The simplest form of Twitter bot will generate text and then post it to Twitter. Now, of course you must supply your bot with source text if you want it to generate new text. This is the basis of most bot text generation and the model that we will follow. From here, we want to focus on two main things: the algorithm we will use to generate new text, and the way we format the source text to meet the needs of our algorithm. The algorithm we will use here selects source text by moving along cells in a table and appending them to a string.

But what does that mean?

Essentially, we want to create a table of words or “strings” from which the bot will move along and generate text from. We will put our source text into a tabled format and then have our bot move along the cells this text occupies to select the text and append it to the string of words we will have it post. This is better explained with some visuals and tables.

Selection by Row

You can have your bot select text by either moving along the rows of text or the columns. We’ll start with an example table for selection by row, and show an example table for selection by column later.
Roses Hoses Noses Boses
red, wed, led, tired, dead,
violets oubliets pansies tulips
blue true you?
  The way a bot would generate text by row from this table is as follows: it would look at the first row and randomly select between one of the available strings (e.g. ‘Roes’, ‘Hoses’, etc.). It will then move to the next row and select one of those available strings (e.g. ‘are’). It will continue moving down each row and append the selected string to the generated text. The result is a generated string of text it will then tweet out. Some examples of strings generated from the above table would be: Boses are led, pansies are true Hoses are tired, tulips are you? Roses are dead, oubliets are true Roses are wed, tulips are blue Noses are red, violets are true It’s important to note that the contents of each cell don’t have to be restricted to single words. You can have as many words as you like per table cell, but keep in mind that the Twitter character limit is 140 and it will cut off your tweet at the character limit. So, for example, we could have a table like this:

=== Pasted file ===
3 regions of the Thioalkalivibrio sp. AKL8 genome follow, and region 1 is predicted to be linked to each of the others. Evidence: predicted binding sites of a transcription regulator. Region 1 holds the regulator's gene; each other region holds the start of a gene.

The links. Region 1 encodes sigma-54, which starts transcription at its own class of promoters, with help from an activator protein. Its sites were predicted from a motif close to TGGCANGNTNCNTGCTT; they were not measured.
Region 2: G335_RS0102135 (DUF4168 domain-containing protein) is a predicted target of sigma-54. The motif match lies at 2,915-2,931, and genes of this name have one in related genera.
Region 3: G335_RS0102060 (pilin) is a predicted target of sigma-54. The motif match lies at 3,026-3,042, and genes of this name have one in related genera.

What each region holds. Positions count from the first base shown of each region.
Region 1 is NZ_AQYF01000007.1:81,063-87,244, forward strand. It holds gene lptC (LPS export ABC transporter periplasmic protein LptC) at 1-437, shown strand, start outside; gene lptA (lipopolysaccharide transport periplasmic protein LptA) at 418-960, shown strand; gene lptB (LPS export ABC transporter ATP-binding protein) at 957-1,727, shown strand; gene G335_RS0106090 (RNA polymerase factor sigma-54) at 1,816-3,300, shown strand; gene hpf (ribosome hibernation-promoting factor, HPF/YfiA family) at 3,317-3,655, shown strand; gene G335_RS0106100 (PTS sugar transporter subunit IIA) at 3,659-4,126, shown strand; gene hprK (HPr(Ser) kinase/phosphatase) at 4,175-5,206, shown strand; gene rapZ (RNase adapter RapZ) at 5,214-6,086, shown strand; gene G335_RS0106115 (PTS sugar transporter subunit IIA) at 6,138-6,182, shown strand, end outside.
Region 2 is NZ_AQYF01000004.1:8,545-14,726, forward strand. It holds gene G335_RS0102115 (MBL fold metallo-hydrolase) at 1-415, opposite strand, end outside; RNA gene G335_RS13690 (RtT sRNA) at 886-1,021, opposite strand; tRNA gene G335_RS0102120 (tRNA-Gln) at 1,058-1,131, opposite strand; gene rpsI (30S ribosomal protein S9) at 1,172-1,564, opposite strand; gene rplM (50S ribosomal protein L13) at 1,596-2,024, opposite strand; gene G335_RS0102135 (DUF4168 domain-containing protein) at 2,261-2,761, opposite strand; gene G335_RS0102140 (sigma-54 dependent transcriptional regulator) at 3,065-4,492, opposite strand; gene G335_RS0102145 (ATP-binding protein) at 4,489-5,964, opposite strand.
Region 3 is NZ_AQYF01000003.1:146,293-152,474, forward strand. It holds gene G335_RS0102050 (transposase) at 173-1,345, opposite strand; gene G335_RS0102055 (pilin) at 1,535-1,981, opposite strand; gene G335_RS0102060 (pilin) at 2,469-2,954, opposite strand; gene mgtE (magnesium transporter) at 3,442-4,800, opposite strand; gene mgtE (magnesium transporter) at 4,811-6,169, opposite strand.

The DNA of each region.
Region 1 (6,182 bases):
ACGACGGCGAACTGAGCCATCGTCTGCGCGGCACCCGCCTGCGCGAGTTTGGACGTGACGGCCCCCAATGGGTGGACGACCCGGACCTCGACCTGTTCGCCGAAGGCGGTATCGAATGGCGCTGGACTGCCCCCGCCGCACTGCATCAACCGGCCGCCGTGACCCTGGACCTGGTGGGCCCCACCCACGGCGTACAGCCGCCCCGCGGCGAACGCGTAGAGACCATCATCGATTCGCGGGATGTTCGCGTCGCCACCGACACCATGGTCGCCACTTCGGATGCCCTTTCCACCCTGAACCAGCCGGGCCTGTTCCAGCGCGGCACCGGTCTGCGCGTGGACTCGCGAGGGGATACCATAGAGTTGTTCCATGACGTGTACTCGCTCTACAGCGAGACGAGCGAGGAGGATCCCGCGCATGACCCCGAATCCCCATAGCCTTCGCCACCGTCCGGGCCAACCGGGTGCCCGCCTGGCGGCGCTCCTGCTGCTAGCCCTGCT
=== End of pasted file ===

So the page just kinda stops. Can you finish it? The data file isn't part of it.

robin sings fox shouts bull exclaims frog bellows
the song a tale a story the history a remembrance
a lost love. the last cookie. a joyous day. a rainy afternoon.
  Examples of the above table would look like: The fox shouts a remembrance of a rainy afternoon. The frog bellows the song of the last cookie. The bull exclaims the history of a rainy afternoon. The robin sings a tale of a joyous day. The fox shouts a story of a lost love.

Selection by Columns

Selection by columns works the same as selection by row, only instead of moving through rows, the bot will move through columns. Let’s look at an example:
Roses are red, violets are blue
Hoses wed, oubliets true
Noses led, pansies you?
Boses tired, tulips